I have couple later Smiths - with locks and all - and I personally have never experienced any glaring deficiencies when compared with my earlier Smiths. Maybe some urban mythology going on there. Still, when I see a barrel pin in a frame, my heart beats a little faster. The main reason I like owning older stuff is because it evokes a better time in America, and it tends to be more hand made. It isn't because I see the new stuff as being undesirable. Any of those guns would be fine.

GyMac
December 14, 2013, 06:21 PM
The older the better.

ZVP
December 15, 2013, 09:35 AM
My only complaint would be size. Hard to pack too long of a barrel!
Personally I prefer a HB 4". The weight is there for balance and the portability is great!
Long barrels can't be beat for long range accuracy! A good 8" would make a good Pot Meat gun. Bettrt than a .22RF.
Model 10's are getting to be old so have a competent gunsmith go over the revolver. just in case,
HTH.
BPDave

With the Black Powder. I have a lot of experience toting long barreled guns around!

kvtcomdo
December 15, 2013, 07:04 PM
The older (Lower dash number) the better, all being in equal condition.
Agree completely.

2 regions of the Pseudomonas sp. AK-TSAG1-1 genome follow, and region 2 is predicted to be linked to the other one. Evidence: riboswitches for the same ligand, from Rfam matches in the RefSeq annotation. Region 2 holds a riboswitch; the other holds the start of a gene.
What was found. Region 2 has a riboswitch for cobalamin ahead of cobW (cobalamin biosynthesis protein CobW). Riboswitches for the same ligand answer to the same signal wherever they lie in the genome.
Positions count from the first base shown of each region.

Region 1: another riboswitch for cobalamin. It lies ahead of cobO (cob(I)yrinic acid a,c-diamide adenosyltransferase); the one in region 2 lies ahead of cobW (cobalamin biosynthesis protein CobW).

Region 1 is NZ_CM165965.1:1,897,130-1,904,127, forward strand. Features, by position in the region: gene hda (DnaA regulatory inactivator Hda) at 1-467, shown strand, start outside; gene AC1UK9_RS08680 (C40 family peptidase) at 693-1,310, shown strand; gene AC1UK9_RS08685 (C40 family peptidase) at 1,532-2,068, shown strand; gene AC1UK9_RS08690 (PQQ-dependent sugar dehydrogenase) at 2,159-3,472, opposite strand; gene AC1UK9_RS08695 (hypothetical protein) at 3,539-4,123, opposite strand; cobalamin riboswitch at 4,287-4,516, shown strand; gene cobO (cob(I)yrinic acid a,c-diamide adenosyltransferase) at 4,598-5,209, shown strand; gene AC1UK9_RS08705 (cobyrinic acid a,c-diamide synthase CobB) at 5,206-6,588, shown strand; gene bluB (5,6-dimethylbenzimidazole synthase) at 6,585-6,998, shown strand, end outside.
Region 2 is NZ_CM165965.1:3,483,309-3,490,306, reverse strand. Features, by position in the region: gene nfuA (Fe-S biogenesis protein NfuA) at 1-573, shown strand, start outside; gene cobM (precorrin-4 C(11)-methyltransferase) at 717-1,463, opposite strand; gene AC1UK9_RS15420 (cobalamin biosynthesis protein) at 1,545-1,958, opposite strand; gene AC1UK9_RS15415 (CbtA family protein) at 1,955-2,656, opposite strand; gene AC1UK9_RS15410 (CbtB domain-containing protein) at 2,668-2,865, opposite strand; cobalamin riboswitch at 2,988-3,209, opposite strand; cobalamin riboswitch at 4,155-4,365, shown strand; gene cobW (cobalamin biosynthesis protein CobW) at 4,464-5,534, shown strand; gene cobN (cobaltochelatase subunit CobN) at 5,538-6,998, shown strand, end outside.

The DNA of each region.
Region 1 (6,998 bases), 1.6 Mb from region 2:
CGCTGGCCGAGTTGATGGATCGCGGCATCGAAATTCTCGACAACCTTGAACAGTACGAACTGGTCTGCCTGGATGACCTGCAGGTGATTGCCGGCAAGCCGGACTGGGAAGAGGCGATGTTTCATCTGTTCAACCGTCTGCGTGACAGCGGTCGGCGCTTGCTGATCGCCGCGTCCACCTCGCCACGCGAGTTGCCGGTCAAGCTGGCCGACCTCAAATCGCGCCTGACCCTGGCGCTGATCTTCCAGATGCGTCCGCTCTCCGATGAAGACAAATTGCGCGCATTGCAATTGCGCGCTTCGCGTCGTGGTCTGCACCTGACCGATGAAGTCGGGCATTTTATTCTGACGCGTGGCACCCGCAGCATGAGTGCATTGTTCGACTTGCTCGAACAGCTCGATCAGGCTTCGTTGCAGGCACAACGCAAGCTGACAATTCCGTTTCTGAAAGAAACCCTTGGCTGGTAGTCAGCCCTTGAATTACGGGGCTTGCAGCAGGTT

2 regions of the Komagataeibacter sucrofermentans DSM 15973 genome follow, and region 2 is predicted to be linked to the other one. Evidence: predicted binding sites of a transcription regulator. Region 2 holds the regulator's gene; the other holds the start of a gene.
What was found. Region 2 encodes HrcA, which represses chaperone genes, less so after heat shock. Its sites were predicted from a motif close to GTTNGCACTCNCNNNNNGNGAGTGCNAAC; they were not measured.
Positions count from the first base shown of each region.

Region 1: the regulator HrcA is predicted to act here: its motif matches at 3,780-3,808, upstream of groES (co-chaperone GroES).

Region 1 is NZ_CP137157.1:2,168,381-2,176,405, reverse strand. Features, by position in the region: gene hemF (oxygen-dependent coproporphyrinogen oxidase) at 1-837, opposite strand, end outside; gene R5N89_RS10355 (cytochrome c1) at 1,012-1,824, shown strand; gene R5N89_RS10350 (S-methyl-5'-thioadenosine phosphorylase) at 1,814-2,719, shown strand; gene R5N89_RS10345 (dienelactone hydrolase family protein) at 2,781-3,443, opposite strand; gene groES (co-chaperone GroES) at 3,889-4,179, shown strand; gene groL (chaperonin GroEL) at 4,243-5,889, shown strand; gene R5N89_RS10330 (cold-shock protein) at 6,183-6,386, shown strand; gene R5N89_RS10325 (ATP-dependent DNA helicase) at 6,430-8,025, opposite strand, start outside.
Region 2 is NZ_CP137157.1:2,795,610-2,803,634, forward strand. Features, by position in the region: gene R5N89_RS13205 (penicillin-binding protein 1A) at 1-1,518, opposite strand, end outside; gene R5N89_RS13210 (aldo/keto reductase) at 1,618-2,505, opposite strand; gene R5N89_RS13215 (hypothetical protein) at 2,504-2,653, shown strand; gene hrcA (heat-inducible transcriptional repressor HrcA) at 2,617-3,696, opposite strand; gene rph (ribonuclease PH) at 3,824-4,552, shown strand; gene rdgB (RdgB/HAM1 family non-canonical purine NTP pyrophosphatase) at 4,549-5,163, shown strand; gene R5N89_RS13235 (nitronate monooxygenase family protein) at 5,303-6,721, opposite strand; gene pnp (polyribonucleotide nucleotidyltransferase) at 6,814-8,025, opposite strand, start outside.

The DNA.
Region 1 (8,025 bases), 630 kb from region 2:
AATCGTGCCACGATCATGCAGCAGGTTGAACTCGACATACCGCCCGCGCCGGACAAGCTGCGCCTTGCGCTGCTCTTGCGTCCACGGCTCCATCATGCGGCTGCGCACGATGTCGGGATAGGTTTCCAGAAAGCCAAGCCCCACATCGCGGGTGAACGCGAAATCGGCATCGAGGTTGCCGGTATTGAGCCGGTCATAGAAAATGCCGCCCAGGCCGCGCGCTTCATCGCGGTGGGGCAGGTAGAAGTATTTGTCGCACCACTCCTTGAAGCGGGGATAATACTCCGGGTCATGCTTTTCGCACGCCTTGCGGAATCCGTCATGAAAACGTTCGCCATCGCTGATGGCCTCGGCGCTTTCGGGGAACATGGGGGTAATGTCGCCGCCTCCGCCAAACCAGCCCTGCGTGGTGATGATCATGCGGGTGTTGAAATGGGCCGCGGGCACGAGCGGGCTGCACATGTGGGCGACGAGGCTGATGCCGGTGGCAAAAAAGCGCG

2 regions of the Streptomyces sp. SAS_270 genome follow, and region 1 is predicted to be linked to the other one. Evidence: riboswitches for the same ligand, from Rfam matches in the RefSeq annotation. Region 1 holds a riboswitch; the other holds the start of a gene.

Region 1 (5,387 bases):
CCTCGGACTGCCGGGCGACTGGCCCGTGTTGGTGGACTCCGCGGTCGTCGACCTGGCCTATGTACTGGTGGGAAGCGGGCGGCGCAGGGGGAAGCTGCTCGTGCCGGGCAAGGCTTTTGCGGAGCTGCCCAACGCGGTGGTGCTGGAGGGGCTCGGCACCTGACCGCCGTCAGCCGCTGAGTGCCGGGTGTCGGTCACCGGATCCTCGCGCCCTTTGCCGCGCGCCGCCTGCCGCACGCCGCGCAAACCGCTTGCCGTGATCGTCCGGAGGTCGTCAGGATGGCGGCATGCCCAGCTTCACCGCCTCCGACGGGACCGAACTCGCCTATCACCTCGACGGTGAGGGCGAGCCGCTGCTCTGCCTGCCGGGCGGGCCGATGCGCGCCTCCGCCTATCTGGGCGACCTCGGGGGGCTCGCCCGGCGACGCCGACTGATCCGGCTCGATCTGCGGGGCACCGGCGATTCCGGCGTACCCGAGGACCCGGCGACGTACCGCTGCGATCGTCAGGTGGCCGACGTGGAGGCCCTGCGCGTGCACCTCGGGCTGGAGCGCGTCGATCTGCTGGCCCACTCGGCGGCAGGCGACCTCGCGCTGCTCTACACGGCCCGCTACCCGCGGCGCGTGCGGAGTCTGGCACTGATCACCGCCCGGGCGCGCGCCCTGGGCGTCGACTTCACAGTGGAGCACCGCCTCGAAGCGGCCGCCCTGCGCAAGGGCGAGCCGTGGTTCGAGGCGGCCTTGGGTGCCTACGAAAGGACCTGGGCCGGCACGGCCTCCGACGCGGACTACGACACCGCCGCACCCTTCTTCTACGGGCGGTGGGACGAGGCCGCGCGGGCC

Jaymo
December 15, 2013, 07:38 PM
rcmodel hit the nail on the head.
It's hard to say the newer ones are just as good as the older ones, because they haven't been in service for 30,40,50,60+ years, like the old ones have.
Let's meet back in 40 years and discuss how all the cheapening of Smith revolvers has worked out.
Of course, by then, we'll be comparing them to revolvers that are 70 yrs old or older.
BTW, my 1969 10-6 has the gas ring on the front of the cylinder, not the crane, if I remember correctly.

Jim NE
December 16, 2013, 12:00 PM
One thing I didn't mention - the model 10 (and it's antecedents) is an archetype, like the model T ford or model A ford. Because there were so many model 10's made way back when, there's still a relatively plentiful supply of them out there. Which keeps the price down.

To me, it's a thrill to own a historically significant gun from an earlier era. Try buying an original Colt SAA or a 1930's Luger. The prices are way high. The model 10 is one of the rare exceptions to the rule that if a desirable item is old and collectable, it generally costs a lot more than the new version. Some M10's can cost a lot, but there are still lots of old original K frame .38's from the 1950's in the 300+ range. In that sense, a reasonably priced pinned barrel K frame is a good opportunity and more desirable.

rswartsell
December 17, 2013, 09:20 PM
I'm certainly with Jim NE here,